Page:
Today the Ontario government passed the Jobs for Today and Tomorrow (Budget Measures) Act, 2016, which outlines the next phase of the government's plan to create jobs and economic growth.
The act will strengthen Ontario's economy to help people reach their full potential and succeed in an evolving economy. The government is making college and university more accessible and affordable for low- and middle-income students and their families through the single-largest modernization ever of student financial assistance. The government will be creating a single, targeted, non-repayable Ontario Student Grant starting in 2017-18 to make average tuition free for more than 150,000 eligible low- and middle-income students, and tuition will be more affordable for middle-income families as well. Details on the new grant will be released later this year.
Highlights of the new legislation also include:
- Making the largest investment in public infrastructure in the province's history- about $160 billion over 12 years for projects such as roads, bridges, transit systems, schools and hospitals - supporting 110,000 jobs every year across the province
- Continuing to roll out the Business Growth Initiative, a five-year, $400 million strategy to grow the economy and create jobs by promoting an innovation-based economy, helping small companies scale-up and modernizing regulations for businesses
- Reducing the retirement savings gap by implementing the Ontario Retirement Pension Plan (ORPP), which will help working Ontarians save for their retirement. By 2020, all eligible Ontario workers will be covered by a comparable workplace plan or the ORPP; with employer and employee contribution collection beginning in 2018
- Investing in the low-carbon economy, with $325 million in 2015-16 through theGreen Investment Fund to projects that will fight climate change, grow the economy and create jobs. Its investments support energy retrofits in homes, energy-efficiency initiatives and public charging stations for electric vehicles
- Giving people faster access to the right care, now and in the future, with increased funding to hospitals by $345 million; lowering wait times for key services; and make the shingles vaccine available free for eligible seniors aged 65 to 70 -- saving them about $170 in out-of-pocket expenses
- Transforming services so that people with developmental disabilities can be more independent. The government is also updating the Long-Term Affordable Housing Strategy to continue the transformation of Ontario's housing and homelessness system, focusing on flexible and portable benefits that respond to individuals' changing housing needs.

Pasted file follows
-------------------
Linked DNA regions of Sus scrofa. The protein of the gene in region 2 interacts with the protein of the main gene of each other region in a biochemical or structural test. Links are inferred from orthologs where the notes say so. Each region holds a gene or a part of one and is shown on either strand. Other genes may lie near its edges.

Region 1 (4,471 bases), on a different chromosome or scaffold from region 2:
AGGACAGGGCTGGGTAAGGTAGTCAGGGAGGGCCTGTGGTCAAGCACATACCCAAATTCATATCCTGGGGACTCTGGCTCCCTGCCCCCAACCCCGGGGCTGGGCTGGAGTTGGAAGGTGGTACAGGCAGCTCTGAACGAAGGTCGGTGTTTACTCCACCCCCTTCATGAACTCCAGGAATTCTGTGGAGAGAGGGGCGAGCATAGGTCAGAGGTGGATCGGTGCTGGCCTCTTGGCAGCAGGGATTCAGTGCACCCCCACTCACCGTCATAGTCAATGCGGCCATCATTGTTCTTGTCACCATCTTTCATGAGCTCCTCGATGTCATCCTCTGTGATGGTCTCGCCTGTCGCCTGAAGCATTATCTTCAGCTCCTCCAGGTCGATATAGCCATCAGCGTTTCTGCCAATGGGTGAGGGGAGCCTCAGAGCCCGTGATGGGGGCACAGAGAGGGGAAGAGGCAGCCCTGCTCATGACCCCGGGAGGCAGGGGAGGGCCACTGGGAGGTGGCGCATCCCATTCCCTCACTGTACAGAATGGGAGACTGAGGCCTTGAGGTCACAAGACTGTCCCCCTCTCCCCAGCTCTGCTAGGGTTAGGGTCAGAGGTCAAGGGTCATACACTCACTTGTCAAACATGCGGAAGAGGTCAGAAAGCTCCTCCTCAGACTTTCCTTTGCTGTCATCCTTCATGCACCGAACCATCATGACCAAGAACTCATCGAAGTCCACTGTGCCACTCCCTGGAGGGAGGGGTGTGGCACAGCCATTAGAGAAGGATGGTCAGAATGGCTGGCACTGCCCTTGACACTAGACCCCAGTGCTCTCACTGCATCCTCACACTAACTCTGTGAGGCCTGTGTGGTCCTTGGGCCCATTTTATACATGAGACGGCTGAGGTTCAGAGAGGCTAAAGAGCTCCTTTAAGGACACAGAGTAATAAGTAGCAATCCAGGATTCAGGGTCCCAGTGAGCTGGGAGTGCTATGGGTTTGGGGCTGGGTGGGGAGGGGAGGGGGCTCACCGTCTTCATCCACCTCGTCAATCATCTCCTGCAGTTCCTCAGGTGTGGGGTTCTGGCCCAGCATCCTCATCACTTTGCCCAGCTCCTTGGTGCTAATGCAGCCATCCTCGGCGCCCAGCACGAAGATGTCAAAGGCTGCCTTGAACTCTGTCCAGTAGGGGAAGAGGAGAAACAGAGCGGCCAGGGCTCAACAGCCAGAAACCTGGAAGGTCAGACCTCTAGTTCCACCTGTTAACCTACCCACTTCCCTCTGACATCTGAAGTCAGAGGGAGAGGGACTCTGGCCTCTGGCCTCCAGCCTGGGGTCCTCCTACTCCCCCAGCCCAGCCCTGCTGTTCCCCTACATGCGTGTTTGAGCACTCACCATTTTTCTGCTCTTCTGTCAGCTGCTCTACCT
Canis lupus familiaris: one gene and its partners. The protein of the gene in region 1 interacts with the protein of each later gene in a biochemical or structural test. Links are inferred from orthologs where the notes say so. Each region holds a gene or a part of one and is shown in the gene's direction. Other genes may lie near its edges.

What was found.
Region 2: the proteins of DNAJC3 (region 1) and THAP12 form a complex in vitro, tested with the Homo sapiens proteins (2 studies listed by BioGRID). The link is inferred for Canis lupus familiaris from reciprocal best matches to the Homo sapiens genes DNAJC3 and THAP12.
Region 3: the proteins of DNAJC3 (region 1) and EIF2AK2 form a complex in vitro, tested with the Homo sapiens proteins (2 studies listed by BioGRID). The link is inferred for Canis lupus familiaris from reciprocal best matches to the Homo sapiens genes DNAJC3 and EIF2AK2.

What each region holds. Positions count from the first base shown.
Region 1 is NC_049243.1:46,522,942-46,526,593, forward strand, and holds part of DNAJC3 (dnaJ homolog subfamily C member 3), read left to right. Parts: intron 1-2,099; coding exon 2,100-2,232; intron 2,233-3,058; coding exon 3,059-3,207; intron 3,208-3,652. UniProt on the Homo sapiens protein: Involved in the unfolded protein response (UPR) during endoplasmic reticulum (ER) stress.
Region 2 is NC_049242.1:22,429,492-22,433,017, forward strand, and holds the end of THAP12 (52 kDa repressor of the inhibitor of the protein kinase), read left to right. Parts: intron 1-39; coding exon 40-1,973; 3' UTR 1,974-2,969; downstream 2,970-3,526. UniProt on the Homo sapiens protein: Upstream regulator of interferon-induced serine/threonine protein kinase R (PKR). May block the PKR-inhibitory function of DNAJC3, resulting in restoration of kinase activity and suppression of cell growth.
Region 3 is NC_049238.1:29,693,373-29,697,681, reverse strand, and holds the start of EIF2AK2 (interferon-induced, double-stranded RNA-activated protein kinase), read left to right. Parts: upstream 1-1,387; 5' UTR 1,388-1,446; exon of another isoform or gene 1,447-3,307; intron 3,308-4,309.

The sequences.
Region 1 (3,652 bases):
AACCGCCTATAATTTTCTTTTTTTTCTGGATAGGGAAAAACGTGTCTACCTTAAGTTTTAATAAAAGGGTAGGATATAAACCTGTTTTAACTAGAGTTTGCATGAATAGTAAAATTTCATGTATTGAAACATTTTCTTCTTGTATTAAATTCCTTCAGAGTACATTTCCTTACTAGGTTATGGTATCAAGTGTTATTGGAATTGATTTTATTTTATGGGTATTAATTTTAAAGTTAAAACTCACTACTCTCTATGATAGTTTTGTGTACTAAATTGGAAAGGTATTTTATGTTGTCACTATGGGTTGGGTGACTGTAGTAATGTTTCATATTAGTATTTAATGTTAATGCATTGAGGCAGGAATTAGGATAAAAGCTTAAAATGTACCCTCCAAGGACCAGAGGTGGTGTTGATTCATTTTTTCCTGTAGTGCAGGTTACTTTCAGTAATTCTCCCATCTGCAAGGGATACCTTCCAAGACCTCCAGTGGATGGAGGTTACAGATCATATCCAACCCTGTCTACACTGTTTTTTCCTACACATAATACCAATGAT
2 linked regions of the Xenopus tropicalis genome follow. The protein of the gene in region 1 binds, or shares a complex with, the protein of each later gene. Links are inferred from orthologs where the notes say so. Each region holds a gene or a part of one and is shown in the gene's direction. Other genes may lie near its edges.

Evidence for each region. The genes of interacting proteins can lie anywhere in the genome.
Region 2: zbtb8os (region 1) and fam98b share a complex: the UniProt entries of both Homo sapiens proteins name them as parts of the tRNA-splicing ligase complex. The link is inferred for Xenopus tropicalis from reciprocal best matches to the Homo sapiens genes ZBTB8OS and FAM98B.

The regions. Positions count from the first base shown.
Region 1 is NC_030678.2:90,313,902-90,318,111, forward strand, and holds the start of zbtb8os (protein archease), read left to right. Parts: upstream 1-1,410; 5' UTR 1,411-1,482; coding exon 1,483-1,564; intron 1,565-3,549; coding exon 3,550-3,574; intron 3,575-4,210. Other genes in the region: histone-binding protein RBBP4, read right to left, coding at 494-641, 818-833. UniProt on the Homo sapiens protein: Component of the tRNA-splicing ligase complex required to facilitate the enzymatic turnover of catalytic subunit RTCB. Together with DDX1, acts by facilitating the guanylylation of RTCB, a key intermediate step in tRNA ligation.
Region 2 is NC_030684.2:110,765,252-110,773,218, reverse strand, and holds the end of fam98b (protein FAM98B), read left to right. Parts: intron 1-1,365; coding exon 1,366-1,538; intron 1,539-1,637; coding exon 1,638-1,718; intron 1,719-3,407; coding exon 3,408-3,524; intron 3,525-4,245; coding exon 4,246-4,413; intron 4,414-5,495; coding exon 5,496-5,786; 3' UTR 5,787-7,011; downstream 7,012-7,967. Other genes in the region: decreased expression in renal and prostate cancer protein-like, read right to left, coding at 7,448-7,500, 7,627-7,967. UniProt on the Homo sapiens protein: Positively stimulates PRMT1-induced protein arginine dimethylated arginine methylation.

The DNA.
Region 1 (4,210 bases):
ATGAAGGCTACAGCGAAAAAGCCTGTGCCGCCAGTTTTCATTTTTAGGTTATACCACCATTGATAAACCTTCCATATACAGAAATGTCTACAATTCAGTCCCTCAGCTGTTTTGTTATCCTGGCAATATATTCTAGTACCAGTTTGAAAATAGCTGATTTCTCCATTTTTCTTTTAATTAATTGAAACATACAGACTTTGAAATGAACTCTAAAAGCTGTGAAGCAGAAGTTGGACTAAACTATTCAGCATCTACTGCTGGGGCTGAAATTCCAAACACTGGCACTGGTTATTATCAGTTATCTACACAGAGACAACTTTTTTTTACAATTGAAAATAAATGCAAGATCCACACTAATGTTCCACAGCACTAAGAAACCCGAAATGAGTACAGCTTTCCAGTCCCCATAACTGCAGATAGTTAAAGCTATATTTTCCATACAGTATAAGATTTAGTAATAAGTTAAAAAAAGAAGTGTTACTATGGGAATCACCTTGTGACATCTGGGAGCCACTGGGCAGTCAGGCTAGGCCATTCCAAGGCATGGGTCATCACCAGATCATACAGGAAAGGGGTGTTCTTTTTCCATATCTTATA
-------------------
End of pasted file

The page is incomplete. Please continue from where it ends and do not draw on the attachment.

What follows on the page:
- Increasing choice and convenience for people by responsibly expanding beer and wine sales in grocery stores. By fall 2016, up to 70 grocery stores will be authorized to sell beer, wine, and cider together across Ontario. Wine will eventually be available in up to 300 grocery stores.
The Jobs for Today and Tomorrow (Budget Measures) Act, 2016 is part of the government's economic plan to build Ontario up and deliver on its number-one priority to grow the economy and create jobs. The four-part plan includes investing in talent and skills, including helping more people get and create the jobs of the future by expanding access to high-quality college and university education. The plan is making the largest investment in public infrastructure in Ontario's history and investing in a low-carbon economy driven by innovative, high-growth, export-oriented businesses. The plan is also helping working Ontarians achieve a more secure retirement.
- More than 600,000 jobs have been created since the recessionary low in June 2009. Ontario is projected to create more than 300,000 additional jobs by the end of 2019, which would bring total job creation to more than 900,000 net new jobs over a 10-year period.
- Ontario’s real GDP growth outpaced the national average in 2015, and is expected to continue being among the strongest in Canada over the next two years.
- The government is projecting a deficit of $5.7 billion in 2015-16 – an improvement of $2.8 billion compared with the 2015 Budget, and it is projecting a deficit of $4.3 billion in 2016-17.
- The government’s plan is on track to balance the budget in 2017-18 and to remain balanced in 2018-19.
- To receive public input for the 2016 Ontario Budget, the government conducted pre-budget consultations across the province. This included 20 in-person pre-budget sessions in 13 cities with more than 700 people, two telephone town halls reaching more than 52,000 Ontarians, nearly 500 written submissions received and online consultations with more than 6,500 users through the Budget Talks website.